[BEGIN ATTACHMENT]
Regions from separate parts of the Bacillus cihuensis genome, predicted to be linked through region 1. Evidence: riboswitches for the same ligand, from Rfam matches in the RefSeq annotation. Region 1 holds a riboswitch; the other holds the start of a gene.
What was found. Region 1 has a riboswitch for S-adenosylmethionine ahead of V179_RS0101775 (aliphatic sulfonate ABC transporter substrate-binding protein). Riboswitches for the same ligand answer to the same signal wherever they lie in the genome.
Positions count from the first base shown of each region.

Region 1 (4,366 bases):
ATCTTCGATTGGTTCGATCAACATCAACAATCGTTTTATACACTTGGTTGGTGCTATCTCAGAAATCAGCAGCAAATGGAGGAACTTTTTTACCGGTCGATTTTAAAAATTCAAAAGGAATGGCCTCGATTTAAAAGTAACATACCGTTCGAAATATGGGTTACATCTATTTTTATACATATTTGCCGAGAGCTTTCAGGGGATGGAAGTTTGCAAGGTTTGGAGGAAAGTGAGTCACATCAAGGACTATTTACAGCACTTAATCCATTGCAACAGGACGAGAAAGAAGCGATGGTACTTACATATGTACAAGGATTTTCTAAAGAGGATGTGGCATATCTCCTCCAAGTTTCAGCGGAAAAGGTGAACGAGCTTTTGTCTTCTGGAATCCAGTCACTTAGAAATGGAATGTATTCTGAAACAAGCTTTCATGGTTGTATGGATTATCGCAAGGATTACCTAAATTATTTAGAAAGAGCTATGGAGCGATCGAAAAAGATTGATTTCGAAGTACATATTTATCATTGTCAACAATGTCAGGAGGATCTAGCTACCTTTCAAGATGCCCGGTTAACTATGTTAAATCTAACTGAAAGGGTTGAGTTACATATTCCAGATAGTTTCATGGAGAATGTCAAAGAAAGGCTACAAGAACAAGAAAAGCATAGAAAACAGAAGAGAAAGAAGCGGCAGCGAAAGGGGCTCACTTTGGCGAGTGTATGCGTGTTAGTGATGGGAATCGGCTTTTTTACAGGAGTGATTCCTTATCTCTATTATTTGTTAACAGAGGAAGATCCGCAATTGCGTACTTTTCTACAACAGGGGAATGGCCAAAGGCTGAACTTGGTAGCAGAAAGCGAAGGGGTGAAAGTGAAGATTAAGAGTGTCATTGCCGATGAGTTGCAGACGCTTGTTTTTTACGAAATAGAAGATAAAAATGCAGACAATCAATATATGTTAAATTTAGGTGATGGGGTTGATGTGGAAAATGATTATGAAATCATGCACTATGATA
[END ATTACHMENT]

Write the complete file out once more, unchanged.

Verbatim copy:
Regions from separate parts of the Bacillus cihuensis genome, predicted to be linked through region 1. Evidence: riboswitches for the same ligand, from Rfam matches in the RefSeq annotation. Region 1 holds a riboswitch; the other holds the start of a gene.
What was found. Region 1 has a riboswitch for S-adenosylmethionine ahead of V179_RS0101775 (aliphatic sulfonate ABC transporter substrate-binding protein). Riboswitches for the same ligand answer to the same signal wherever they lie in the genome.
Positions count from the first base shown of each region.

Region 1 (4,366 bases):
ATCTTCGATTGGTTCGATCAACATCAACAATCGTTTTATACACTTGGTTGGTGCTATCTCAGAAATCAGCAGCAAATGGAGGAACTTTTTTACCGGTCGATTTTAAAAATTCAAAAGGAATGGCCTCGATTTAAAAGTAACATACCGTTCGAAATATGGGTTACATCTATTTTTATACATATTTGCCGAGAGCTTTCAGGGGATGGAAGTTTGCAAGGTTTGGAGGAAAGTGAGTCACATCAAGGACTATTTACAGCACTTAATCCATTGCAACAGGACGAGAAAGAAGCGATGGTACTTACATATGTACAAGGATTTTCTAAAGAGGATGTGGCATATCTCCTCCAAGTTTCAGCGGAAAAGGTGAACGAGCTTTTGTCTTCTGGAATCCAGTCACTTAGAAATGGAATGTATTCTGAAACAAGCTTTCATGGTTGTATGGATTATCGCAAGGATTACCTAAATTATTTAGAAAGAGCTATGGAGCGATCGAAAAAGATTGATTTCGAAGTACATATTTATCATTGTCAACAATGTCAGGAGGATCTAGCTACCTTTCAAGATGCCCGGTTAACTATGTTAAATCTAACTGAAAGGGTTGAGTTACATATTCCAGATAGTTTCATGGAGAATGTCAAAGAAAGGCTACAAGAACAAGAAAAGCATAGAAAACAGAAGAGAAAGAAGCGGCAGCGAAAGGGGCTCACTTTGGCGAGTGTATGCGTGTTAGTGATGGGAATCGGCTTTTTTACAGGAGTGATTCCTTATCTCTATTATTTGTTAACAGAGGAAGATCCGCAATTGCGTACTTTTCTACAACAGGGGAATGGCCAAAGGCTGAACTTGGTAGCAGAAAGCGAAGGGGTGAAAGTGAAGATTAAGAGTGTCATTGCCGATGAGTTGCAGACGCTTGTTTTTTACGAAATAGAAGATAAAAATGCAGACAATCAATATATGTTAAATTTAGGTGATGGGGTTGATGTGGAAAATGATTATGAAATCATGCACTATGATA